"Future Shock" itself came as a shock, especially in America. Americans had invented the future. We loved the new and disdained "the Old World." Americans were supposed to take accelerated change as the norm and be very comfy indeed with the technology, consumerism and "progress" that had so powerfully raised our standard of living. And in 1965 we were still riding the crest of post-war prosperity and global economic hegemony. Apart from the stale Cold War, a new Civil Rights movement and early tremors from Vietnam, there wasn't much to be upset about.

Of course, "The Sixties" had not quite happened by 1965.

The Berkeley Free Speech Movement had only begun the previous December. The "Summer of Love" was two years off. What we'd come to see as the fruition of Beat sensibility, "the Movement" against "the Establishment," had yet to grow long hair and head out for the commune "back to Nature," a Hippie take on "traditional values." Among those values were doubts about technology and suspicion of consumption and "progress." The Sixties were very much an effort to come to terms with Future Shock.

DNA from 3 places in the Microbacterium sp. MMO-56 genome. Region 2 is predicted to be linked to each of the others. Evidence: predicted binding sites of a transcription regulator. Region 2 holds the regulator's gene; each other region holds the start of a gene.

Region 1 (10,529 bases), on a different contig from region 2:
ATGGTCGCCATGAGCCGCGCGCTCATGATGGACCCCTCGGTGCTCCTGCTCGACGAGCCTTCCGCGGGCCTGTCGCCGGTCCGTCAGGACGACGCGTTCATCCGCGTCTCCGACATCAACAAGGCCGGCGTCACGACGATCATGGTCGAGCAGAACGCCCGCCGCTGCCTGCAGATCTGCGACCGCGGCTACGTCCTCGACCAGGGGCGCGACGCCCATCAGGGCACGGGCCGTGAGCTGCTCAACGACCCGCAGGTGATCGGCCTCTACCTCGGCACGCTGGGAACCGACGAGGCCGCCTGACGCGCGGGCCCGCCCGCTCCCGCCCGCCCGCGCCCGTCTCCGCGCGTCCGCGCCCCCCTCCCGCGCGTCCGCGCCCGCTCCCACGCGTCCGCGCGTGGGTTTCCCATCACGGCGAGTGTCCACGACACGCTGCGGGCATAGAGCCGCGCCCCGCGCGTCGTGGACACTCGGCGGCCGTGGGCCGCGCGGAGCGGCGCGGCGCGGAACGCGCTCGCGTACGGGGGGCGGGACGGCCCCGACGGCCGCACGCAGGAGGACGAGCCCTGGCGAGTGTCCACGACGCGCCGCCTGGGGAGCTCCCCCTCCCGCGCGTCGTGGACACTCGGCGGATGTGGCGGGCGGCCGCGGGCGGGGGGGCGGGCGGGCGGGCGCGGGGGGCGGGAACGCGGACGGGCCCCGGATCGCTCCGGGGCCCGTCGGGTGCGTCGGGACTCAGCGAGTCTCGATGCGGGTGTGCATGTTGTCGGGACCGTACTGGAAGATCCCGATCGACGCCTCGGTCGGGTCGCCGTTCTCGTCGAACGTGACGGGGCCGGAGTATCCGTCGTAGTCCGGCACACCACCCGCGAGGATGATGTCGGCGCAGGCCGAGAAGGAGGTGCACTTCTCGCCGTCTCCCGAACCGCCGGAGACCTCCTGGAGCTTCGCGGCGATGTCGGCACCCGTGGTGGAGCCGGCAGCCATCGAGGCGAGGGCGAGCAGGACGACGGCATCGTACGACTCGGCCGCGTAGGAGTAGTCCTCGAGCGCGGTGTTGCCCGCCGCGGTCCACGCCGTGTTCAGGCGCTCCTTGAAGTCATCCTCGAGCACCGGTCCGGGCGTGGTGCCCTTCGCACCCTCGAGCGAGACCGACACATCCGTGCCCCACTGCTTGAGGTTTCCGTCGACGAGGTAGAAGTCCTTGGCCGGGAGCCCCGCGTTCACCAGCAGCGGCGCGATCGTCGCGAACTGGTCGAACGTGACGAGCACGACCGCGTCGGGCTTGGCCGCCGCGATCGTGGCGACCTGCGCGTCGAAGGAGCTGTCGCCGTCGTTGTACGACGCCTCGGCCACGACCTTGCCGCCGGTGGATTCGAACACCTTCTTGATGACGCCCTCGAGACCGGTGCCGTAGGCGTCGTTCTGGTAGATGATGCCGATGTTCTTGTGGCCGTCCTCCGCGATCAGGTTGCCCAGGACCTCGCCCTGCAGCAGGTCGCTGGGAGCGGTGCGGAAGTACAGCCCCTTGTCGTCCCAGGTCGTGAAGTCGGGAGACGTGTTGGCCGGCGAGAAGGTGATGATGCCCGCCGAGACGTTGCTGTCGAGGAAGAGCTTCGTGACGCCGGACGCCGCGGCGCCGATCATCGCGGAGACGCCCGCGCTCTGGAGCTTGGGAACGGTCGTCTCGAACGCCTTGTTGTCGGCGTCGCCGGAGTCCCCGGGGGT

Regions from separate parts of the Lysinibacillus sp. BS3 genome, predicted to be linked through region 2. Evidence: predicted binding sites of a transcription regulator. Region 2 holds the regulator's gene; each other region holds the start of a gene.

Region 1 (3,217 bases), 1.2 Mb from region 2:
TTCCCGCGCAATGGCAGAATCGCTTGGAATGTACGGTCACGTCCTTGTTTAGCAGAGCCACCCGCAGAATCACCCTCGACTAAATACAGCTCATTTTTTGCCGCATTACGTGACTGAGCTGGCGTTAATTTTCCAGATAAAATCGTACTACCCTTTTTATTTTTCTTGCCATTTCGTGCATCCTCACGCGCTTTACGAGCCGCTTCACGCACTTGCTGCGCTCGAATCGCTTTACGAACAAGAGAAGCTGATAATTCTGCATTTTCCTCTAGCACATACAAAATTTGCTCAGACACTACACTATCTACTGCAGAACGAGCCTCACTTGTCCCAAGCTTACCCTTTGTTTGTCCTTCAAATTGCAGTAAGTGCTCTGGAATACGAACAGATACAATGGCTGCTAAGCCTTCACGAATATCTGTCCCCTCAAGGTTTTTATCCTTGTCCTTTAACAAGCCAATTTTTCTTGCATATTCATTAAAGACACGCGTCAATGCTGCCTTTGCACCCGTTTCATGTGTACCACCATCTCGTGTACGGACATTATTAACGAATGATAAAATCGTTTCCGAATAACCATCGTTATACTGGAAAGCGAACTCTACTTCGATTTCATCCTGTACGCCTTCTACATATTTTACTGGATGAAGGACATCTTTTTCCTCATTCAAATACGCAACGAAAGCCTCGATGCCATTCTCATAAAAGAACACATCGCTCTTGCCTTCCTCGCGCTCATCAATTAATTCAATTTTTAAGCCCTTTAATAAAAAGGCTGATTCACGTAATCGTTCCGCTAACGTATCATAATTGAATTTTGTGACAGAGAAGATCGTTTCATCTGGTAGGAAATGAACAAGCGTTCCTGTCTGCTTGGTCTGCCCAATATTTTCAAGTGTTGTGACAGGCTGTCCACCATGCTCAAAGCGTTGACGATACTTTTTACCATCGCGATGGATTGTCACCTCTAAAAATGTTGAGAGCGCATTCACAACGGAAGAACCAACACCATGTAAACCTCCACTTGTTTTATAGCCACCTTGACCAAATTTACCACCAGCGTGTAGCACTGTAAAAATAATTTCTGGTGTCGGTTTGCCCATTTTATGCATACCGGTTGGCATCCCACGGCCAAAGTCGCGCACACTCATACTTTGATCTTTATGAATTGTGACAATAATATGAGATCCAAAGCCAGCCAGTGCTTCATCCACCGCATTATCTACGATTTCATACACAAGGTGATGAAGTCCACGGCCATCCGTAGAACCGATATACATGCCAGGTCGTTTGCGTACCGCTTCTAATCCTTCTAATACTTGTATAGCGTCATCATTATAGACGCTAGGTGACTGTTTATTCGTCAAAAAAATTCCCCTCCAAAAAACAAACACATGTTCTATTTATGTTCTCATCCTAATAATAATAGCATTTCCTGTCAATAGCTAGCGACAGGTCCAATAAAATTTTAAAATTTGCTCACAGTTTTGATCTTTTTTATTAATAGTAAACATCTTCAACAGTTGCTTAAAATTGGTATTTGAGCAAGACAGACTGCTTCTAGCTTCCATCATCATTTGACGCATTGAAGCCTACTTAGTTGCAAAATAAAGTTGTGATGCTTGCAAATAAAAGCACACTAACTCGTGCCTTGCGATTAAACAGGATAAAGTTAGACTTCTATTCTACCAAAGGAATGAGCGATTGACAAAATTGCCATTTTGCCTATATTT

In vital respects, the effort failed. Hippies morphed into Yuppies. Boomers came to power. Idealistic Aquarian values, to the extent they existed, were co-opted by orthodontia bills, tuition for the kids, and by 2005, the woes of retirement planning. Doubt and suspicion yielded to the Universal Comforter, plus stock options. But Future Shock persists and accelerates. Terrorists knock down New York.

We owe Communist China 242 billion dollars. Cell phones sprout from our very ears. The upset of "too much change, too fast" today provokes extreme "traditional values" reaction, complete with the old desire to "get back" to this or that Golden Age.

Western fundamentalists long for a return to the Fifties at least, if not some version of the 19th Century. Fundamentalists in the "Developing World," assaulted simultaneously by Western "progress" and the Future Shock that comes bundled with it, long for a return to the 10th Century. Neither can return even five minutes, leaving both to suffer violent, perhaps terminal nostalgia.

Should genuine, ET-style aliens land tomorrow, we might expect to be well-prepared as 500-year veterans of culture shock. But, clearly, we're not. Bred by natural science, the aliens have already landed, and they are us. And, despite all the nice, cozy money -- for those who have it -- many still prefer comfort to truth.

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Note: The photograph of the author and the copy below are from Charbeneau's web site.

"Travis Charbeneau is a freelance writer and musician living in Richmond, Virginia. As an essayist, Travis has written for Alternet and Copley News Service and appeared independently in Utne Reader, Newsday, Esquire Magazine, In These Times, The Detroit News, Keyboard Magazine, The Pittsburgh Post-Gazette, The Atlanta Journal-Constitution and many other periodicals. His essay 'My Story' won a 1985 PEN award."